Waterbending Master Al

“Hey guys come on in, welcome!” says Al as we pull up to his driveway.  He hugs us getting out of the car, notices the light drizzle and holds his palms out to the rain.  “Look at that!  Blessings falling from the sky.  AHAHAHAHA”


Gabriela, Tyler and I follow him into his home in St. Thomas nestled in a lush hillside that overlooks the ocean.  We step inside the sliding glass doors and enter the sweetly musky living room where incense has probably been burning all morning.  Smooth funk plays on vinyl and as I make my way through the wholly leopard, tiger or zebra-print décor I notice a Sade album resting beside a DVD called Tai Chi Master.  I feel like I’m on set for a tropical rendition of Black Dynamite.


“Yeah man, you know in another life I was heavily involved in the entertainment industry with hip hop artists and other cats like that.”


Grandmaster Al Buckingham is an ageless African American Detroiter with a dreadlocked Mohawk who spent most of his earth life experience running a Hi-Fi store on the University of Michigan Campus in Ann Arbor and in the music entertainment business at WJLB FM 98 as a Marketing Consultant for Clear Channel Communications in the Detroit Market.  Now, he is our Wu-style Tai Chi instructor  He began training diligently when he arrived on the island over 14 years and has since changed his lifestyle entirely.


“I was always interested in Tai Chi after seeing a performance at a university years ago,” he says.  “But it wasn’t until I arrived on island that I got involved.  On my first week in St. Thomas I was out on a run along the shore and saw this man running toward me and for some reason decided to stop and talk to him.  When he told me he practiced Tai Chi I mentioned that I’d always wanted to learn and he offered to teach me.  I had no idea at the time that he is Calvin Dallas, a world-renowned grandmaster.”


“Wait, so while running you just decided to stop and talk to this random person?” I ask.  “Why?”


“You know I’m not really sure,” Al replies.  “Guess it was just the chi guiding me to my path.  AHAHAHAHAHA”


He often bursts out in spontaneous bouts of full-belly laughter, which he refers to as his “Dalai Lama laugh.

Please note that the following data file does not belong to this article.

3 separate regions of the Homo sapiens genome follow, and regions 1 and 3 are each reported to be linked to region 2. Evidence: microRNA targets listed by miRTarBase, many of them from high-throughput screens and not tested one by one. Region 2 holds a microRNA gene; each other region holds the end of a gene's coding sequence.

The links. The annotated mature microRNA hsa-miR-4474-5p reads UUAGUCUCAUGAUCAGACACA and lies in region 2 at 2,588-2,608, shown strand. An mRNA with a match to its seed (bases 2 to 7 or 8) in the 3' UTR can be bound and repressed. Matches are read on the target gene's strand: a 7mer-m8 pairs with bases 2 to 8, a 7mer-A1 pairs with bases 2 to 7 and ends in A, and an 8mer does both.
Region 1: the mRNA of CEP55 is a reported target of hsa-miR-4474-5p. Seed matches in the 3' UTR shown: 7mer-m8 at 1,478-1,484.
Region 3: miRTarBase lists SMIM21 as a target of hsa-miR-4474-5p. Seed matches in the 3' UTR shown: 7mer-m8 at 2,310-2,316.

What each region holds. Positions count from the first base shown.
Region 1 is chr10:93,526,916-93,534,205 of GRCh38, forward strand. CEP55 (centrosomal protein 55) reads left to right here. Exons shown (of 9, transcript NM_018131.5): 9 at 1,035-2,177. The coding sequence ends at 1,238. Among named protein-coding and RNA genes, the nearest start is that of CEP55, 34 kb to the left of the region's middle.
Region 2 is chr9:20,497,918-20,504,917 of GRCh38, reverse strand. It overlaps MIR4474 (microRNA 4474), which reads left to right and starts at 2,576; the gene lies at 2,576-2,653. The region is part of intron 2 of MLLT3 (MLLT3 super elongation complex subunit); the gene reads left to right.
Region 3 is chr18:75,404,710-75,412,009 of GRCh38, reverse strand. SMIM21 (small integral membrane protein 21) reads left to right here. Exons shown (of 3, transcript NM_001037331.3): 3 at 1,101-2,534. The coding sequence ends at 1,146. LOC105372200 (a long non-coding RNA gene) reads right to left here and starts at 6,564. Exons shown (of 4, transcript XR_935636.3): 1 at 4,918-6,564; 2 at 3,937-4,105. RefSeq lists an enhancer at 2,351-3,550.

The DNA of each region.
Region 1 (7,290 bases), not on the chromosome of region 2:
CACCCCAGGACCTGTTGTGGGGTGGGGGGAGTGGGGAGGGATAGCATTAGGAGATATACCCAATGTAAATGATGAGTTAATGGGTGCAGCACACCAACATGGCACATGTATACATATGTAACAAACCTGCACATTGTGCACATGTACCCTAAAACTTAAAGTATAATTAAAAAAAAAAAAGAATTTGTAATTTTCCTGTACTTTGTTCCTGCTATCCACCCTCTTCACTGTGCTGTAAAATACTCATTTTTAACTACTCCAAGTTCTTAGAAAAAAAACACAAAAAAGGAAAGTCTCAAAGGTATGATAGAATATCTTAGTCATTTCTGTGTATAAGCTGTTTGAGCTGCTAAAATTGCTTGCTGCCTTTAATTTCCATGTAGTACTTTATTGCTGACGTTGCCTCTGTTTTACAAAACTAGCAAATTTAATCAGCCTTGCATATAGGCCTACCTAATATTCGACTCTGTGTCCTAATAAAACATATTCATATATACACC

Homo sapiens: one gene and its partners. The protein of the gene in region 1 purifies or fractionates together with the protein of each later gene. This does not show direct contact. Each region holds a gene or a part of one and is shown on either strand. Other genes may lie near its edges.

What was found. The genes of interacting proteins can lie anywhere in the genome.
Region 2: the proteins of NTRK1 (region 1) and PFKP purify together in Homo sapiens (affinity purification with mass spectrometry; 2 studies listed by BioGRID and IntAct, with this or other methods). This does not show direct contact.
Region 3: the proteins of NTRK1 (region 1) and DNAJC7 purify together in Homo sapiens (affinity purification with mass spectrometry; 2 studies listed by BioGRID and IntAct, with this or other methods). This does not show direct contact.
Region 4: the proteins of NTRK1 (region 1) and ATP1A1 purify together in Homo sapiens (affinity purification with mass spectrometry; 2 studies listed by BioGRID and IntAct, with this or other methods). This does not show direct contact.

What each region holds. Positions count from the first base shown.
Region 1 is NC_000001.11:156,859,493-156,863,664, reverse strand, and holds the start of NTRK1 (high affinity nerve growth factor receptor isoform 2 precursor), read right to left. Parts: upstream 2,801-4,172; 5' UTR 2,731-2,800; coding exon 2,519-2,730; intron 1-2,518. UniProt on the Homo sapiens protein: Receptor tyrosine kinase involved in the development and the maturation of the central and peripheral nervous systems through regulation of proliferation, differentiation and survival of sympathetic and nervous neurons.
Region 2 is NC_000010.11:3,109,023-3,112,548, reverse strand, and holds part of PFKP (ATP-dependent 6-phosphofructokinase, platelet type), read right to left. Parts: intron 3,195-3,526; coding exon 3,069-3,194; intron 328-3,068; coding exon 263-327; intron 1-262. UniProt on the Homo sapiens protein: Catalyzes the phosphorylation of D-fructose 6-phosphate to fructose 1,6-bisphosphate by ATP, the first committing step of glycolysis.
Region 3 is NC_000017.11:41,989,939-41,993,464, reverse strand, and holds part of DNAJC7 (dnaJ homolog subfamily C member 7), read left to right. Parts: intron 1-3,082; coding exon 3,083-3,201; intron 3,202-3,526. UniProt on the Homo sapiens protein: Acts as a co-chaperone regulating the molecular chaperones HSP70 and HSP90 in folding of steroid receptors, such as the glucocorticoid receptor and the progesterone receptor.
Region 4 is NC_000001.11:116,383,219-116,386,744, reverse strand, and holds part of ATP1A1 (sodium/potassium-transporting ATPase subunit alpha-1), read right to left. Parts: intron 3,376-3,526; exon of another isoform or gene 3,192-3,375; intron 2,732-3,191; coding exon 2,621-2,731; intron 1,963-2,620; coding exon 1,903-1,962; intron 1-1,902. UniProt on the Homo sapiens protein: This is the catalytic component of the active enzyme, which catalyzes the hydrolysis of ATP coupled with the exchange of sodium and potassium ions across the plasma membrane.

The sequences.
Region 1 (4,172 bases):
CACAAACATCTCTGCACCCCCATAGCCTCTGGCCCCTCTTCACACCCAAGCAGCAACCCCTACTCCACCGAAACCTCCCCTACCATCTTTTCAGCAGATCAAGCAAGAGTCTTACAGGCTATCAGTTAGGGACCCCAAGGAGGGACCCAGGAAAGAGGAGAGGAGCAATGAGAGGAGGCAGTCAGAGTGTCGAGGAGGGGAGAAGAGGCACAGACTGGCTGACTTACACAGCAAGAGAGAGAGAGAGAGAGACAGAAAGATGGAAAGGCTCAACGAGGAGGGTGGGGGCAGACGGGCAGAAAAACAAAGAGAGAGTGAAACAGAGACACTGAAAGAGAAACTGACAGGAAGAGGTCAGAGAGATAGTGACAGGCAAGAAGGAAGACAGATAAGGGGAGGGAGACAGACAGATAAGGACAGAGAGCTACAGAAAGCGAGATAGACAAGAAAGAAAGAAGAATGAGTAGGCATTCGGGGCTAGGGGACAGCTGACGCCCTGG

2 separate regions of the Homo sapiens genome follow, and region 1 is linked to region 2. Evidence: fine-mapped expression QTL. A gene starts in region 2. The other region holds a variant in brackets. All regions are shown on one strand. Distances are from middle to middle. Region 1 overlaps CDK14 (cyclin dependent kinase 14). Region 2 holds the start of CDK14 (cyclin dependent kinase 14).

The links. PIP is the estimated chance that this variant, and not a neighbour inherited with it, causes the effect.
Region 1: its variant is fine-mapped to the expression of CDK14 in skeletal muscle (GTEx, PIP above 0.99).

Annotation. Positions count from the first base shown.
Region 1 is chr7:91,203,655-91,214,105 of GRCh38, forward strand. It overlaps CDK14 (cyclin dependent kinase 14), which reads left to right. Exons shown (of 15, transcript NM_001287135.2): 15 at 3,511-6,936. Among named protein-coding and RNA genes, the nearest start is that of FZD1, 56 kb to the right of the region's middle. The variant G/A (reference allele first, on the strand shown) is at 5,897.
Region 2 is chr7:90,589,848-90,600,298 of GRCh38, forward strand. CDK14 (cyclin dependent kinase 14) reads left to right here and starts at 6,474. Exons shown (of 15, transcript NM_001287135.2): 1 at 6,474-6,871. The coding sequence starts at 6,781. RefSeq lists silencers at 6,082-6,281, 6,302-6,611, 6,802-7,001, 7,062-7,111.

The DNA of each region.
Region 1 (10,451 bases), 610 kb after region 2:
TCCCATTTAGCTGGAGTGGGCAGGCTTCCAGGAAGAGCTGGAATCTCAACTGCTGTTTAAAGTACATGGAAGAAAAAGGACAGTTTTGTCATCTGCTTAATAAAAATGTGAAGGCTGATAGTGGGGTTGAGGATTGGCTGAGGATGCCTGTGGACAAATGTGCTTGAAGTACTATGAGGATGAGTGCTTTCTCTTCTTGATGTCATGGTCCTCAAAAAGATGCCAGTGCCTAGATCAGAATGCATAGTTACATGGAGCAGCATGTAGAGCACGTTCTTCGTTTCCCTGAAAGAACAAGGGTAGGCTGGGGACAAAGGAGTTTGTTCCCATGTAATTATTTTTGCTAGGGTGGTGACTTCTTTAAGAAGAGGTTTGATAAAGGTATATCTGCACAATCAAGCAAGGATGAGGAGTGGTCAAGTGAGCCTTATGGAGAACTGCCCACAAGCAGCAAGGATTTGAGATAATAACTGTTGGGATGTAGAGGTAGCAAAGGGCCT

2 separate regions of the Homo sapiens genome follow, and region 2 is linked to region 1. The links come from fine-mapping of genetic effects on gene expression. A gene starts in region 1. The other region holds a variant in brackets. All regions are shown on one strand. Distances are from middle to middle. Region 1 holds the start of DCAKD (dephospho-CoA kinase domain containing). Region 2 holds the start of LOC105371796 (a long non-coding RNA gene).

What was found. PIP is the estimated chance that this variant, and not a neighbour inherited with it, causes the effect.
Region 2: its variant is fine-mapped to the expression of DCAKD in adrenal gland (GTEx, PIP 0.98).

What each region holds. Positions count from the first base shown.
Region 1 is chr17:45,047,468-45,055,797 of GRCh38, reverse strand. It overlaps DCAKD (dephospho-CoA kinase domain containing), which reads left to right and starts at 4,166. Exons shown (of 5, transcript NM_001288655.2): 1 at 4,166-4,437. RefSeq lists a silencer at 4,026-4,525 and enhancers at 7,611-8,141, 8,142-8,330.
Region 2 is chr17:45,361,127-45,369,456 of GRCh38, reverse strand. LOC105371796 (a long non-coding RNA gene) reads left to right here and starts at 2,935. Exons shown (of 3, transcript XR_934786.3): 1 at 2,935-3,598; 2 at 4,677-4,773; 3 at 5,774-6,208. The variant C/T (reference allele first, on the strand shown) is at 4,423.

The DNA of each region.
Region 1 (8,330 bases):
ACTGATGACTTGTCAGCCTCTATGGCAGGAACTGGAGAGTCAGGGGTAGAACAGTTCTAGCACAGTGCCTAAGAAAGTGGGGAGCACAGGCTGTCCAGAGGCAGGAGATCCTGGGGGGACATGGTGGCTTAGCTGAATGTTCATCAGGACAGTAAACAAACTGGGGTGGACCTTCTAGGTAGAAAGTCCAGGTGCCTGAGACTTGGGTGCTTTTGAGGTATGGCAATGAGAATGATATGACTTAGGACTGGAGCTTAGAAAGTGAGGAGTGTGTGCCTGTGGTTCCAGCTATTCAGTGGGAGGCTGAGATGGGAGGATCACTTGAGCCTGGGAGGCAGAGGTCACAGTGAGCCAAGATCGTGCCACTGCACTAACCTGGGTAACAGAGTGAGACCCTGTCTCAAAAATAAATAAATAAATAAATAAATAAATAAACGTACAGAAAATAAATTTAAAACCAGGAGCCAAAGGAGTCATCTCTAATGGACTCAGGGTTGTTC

“I don’t know where it comes from but sometimes there is just this energy that bubbles up inside me and needs to come out,” he explains.  “So I let it flow out.  AHAHAHAHAHA!”


And that is exactly what Al does.  He flows.  With the cool confidence of a Black Panther on patrol in 1974 Oakland and the warm kindness of a grandfather at a family picnic, Al flows fully in the present moment with a wonderfully infectious positivity.


“Tai Chi is all ‘bout that good energy, ‘bout being in the moment, enjoying the moment,” he says as he belts out a Dalai Lama laugh.  “This is how you let go of the ego.  The ego can only exist in the past although it tries to get into the future.  It can’t exist in the present.  The ego holds the pain of the past and influences the future by pulling that negative energy forward.  So to let go of that pain, we must let go of the ego.  Tai Chi helps us to do that by bringing into the present.”


We finish our mugs of “beauty tea” and follow Al out onto his porch with a gorgeous seaside view.  He always places Gabriela between Tyler and I and before each session turns to her and says, “I bow to the feminine energy in you.”


Then he faces forward, takes a deep breath in while raising his arms in a wide circle before pulling them slowly down his center.  His “eyes open, gaze soft,” Al begins a masterful display of the 100-move Tai Chi form we’ve been working on.


In the way he speaks, moves, feels, in the essence of who he is, Al embodies calm flow.  There is much to be learned from his water spirit.

BY: Tomás Quiñonez-Riegos

edit: 7/8/2015